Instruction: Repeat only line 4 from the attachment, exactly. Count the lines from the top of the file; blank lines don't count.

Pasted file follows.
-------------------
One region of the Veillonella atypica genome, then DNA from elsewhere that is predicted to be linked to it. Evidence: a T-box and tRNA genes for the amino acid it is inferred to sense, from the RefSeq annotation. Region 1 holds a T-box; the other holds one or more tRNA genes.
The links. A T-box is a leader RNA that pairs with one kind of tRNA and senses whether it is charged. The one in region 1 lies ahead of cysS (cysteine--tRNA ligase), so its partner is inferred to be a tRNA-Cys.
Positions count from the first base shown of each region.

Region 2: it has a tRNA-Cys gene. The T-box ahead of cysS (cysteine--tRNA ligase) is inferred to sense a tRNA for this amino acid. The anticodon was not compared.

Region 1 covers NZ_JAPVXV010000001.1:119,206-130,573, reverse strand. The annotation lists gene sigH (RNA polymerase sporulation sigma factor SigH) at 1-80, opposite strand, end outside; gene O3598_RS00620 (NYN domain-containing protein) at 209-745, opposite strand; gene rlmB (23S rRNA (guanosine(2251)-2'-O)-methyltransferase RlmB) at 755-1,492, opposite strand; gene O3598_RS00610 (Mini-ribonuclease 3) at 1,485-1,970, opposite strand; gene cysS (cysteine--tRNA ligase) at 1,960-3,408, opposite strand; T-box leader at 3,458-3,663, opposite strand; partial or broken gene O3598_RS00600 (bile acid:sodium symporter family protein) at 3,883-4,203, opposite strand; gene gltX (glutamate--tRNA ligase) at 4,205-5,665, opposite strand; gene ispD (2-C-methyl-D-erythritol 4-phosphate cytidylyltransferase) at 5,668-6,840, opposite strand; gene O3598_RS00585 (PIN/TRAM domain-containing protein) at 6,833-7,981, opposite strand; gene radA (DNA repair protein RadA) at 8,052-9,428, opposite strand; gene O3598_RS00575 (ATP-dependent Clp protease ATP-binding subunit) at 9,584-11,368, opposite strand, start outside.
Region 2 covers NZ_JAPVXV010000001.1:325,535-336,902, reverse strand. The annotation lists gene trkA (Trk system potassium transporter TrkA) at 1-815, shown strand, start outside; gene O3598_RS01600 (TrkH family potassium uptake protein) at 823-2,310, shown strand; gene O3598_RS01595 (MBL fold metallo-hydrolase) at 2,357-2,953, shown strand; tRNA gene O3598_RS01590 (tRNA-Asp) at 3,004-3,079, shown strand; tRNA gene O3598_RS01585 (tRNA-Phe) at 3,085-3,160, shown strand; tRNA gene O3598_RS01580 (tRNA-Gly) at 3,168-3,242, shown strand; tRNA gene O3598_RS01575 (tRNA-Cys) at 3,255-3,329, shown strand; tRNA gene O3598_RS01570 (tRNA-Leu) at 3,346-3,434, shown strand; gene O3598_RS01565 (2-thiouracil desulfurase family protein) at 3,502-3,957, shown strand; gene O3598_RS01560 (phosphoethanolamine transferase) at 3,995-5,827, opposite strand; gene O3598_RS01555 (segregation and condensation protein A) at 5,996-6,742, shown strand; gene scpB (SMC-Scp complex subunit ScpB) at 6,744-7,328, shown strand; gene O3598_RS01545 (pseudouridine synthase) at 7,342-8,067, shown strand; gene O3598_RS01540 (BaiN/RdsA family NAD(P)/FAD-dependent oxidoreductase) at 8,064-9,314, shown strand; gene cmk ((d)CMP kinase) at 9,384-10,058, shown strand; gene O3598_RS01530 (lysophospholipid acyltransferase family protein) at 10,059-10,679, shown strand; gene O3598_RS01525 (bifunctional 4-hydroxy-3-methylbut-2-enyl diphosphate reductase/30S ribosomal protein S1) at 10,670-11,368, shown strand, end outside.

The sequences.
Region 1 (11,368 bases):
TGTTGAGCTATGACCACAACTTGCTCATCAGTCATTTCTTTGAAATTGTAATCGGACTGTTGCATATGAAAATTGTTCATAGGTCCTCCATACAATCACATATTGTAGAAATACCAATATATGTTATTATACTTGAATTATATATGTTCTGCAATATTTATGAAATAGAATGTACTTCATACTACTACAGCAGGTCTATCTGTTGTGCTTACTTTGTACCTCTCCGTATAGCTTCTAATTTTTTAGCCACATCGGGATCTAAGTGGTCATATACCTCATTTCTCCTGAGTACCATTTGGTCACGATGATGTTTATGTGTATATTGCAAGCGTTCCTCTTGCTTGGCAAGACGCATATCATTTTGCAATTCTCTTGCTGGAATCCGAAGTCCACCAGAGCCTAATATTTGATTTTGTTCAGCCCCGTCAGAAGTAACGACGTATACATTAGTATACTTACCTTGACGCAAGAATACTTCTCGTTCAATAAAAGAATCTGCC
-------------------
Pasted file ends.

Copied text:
Region 2: it has a tRNA-Cys gene. The T-box ahead of cysS (cysteine--tRNA ligase) is inferred to sense a tRNA for this amino acid. The anticodon was not compared.